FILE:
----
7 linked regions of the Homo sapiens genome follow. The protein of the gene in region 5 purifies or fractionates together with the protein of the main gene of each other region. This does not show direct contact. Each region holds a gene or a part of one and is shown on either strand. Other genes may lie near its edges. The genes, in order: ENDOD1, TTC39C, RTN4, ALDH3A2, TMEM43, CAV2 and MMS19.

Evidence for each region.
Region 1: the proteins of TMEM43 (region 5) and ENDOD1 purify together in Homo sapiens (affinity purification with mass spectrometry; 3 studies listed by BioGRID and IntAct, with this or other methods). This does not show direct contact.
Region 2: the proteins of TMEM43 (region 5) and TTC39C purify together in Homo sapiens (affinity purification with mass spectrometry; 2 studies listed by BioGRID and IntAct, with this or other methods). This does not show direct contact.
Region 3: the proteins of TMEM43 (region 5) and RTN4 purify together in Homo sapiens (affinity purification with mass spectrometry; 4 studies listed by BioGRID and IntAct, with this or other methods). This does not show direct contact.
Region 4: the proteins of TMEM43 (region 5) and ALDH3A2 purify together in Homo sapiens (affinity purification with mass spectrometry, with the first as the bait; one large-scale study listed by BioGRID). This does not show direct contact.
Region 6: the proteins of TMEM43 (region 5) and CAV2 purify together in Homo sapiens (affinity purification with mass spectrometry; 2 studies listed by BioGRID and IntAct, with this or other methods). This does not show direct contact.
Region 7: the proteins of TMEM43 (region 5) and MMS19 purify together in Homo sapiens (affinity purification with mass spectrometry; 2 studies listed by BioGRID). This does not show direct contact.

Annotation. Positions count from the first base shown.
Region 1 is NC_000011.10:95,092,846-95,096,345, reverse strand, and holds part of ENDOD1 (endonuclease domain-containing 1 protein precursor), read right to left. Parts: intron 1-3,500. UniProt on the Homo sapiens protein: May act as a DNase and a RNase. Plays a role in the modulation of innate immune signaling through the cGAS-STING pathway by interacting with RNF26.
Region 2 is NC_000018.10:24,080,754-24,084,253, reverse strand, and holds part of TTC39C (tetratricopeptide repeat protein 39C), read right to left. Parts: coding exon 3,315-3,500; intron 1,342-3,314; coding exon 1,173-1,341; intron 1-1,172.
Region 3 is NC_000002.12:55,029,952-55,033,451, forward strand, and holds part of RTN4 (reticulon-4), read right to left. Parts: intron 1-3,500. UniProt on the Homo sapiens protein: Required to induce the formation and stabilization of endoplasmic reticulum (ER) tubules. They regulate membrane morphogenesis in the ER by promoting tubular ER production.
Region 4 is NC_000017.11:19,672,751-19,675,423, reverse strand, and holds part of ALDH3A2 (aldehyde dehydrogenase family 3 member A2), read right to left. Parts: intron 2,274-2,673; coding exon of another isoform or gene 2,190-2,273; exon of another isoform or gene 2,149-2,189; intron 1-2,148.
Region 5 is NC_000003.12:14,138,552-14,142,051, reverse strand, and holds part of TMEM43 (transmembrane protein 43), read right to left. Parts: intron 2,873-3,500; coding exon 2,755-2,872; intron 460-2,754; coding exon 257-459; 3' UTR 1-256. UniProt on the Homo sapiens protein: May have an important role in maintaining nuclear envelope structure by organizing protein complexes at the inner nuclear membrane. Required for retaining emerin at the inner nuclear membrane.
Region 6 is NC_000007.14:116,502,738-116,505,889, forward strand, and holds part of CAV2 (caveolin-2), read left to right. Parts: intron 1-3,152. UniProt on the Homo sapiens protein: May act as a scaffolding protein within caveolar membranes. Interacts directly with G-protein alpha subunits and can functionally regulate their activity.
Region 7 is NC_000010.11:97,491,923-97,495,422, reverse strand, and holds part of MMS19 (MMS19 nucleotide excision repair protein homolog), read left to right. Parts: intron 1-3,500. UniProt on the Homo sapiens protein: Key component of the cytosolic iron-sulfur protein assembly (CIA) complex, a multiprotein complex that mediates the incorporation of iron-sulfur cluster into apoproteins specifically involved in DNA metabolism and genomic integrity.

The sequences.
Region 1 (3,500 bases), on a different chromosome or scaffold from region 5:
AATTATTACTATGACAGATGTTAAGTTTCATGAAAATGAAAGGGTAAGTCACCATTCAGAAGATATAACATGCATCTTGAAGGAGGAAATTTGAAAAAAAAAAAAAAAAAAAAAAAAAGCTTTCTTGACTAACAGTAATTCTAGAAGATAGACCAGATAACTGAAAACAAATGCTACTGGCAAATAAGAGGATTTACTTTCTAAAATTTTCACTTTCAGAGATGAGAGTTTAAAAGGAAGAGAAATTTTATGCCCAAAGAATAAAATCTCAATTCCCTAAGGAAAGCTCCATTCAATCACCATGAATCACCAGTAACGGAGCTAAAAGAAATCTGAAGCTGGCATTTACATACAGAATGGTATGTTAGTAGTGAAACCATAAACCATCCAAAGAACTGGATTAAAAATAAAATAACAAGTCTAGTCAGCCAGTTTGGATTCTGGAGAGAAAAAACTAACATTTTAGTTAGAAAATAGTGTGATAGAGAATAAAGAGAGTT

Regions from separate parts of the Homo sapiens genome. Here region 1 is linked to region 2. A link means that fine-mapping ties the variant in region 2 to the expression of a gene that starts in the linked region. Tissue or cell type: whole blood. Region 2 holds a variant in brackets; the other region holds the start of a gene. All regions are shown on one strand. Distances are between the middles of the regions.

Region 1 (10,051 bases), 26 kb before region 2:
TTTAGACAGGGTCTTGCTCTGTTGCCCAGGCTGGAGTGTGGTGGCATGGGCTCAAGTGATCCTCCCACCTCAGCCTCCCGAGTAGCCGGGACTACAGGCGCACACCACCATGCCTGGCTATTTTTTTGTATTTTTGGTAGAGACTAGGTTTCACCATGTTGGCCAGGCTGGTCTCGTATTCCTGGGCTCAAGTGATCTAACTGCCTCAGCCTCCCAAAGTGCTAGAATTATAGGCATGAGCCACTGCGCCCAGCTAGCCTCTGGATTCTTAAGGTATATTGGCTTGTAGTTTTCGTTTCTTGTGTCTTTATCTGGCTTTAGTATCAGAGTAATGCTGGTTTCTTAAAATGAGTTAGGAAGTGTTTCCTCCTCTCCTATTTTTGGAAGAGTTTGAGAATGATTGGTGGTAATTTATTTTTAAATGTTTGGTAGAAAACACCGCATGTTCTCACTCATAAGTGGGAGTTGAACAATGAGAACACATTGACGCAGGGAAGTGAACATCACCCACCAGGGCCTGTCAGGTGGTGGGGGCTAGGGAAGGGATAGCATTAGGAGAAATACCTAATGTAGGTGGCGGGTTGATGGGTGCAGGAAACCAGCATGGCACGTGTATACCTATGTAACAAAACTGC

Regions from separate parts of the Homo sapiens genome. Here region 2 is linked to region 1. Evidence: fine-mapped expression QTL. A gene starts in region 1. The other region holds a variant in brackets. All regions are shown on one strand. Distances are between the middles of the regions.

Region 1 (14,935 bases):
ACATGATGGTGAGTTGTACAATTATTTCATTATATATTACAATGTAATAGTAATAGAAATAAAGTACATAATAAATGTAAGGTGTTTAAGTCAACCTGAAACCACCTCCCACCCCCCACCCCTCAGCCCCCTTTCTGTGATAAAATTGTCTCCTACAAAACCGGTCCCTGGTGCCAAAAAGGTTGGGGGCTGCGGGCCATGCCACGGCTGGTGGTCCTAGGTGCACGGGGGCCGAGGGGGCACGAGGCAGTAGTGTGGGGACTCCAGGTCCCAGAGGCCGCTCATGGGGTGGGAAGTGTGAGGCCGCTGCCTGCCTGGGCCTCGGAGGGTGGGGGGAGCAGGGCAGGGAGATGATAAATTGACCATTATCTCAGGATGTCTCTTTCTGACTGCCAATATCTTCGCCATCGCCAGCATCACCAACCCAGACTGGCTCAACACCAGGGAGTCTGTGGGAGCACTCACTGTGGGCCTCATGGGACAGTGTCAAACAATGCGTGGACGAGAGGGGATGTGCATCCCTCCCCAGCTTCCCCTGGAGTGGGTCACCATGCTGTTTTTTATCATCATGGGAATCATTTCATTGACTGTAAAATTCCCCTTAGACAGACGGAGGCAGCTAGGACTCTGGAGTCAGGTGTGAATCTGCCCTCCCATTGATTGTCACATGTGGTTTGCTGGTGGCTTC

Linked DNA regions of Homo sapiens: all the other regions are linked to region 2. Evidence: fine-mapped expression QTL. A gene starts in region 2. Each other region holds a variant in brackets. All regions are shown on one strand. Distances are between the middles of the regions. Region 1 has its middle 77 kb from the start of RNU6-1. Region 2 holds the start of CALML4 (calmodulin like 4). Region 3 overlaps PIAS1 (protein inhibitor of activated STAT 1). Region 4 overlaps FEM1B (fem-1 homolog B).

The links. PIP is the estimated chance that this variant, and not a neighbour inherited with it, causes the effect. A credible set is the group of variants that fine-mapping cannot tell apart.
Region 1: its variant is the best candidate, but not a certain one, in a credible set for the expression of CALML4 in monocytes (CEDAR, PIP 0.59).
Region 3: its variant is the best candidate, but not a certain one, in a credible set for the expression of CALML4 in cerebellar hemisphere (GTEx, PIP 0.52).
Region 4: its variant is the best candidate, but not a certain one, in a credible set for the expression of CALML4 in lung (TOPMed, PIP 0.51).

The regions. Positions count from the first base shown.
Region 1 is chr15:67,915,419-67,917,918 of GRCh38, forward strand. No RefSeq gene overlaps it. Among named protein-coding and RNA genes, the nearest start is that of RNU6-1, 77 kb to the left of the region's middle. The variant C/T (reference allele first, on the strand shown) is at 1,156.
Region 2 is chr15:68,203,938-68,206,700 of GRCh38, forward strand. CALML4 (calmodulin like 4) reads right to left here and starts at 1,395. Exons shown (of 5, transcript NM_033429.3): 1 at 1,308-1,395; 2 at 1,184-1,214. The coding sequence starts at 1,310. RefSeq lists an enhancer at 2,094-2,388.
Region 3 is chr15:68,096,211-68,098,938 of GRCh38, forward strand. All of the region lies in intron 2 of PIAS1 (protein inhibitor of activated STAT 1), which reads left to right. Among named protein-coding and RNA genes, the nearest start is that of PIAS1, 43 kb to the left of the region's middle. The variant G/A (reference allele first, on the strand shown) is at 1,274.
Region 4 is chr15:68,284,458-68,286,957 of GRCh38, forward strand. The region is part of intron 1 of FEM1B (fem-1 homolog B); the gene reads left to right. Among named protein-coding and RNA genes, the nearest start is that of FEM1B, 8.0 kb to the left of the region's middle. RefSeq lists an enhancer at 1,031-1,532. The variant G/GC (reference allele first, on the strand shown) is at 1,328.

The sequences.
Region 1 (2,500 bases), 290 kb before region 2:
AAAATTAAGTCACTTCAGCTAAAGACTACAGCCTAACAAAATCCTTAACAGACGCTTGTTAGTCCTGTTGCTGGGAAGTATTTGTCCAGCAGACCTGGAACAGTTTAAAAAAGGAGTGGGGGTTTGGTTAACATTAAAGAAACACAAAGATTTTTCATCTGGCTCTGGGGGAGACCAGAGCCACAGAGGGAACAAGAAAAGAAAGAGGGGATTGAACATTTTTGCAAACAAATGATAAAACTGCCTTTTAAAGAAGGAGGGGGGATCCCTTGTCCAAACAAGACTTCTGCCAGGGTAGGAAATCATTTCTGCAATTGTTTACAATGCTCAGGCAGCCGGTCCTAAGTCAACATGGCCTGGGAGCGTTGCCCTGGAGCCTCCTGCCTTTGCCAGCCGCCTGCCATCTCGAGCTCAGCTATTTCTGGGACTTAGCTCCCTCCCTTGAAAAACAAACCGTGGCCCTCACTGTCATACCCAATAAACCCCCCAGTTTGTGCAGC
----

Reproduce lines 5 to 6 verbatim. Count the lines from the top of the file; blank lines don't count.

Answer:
Region 3: the proteins of TMEM43 (region 5) and RTN4 purify together in Homo sapiens (affinity purification with mass spectrometry; 4 studies listed by BioGRID and IntAct, with this or other methods). This does not show direct contact.
Region 4: the proteins of TMEM43 (region 5) and ALDH3A2 purify together in Homo sapiens (affinity purification with mass spectrometry, with the first as the bait; one large-scale study listed by BioGRID). This does not show direct contact.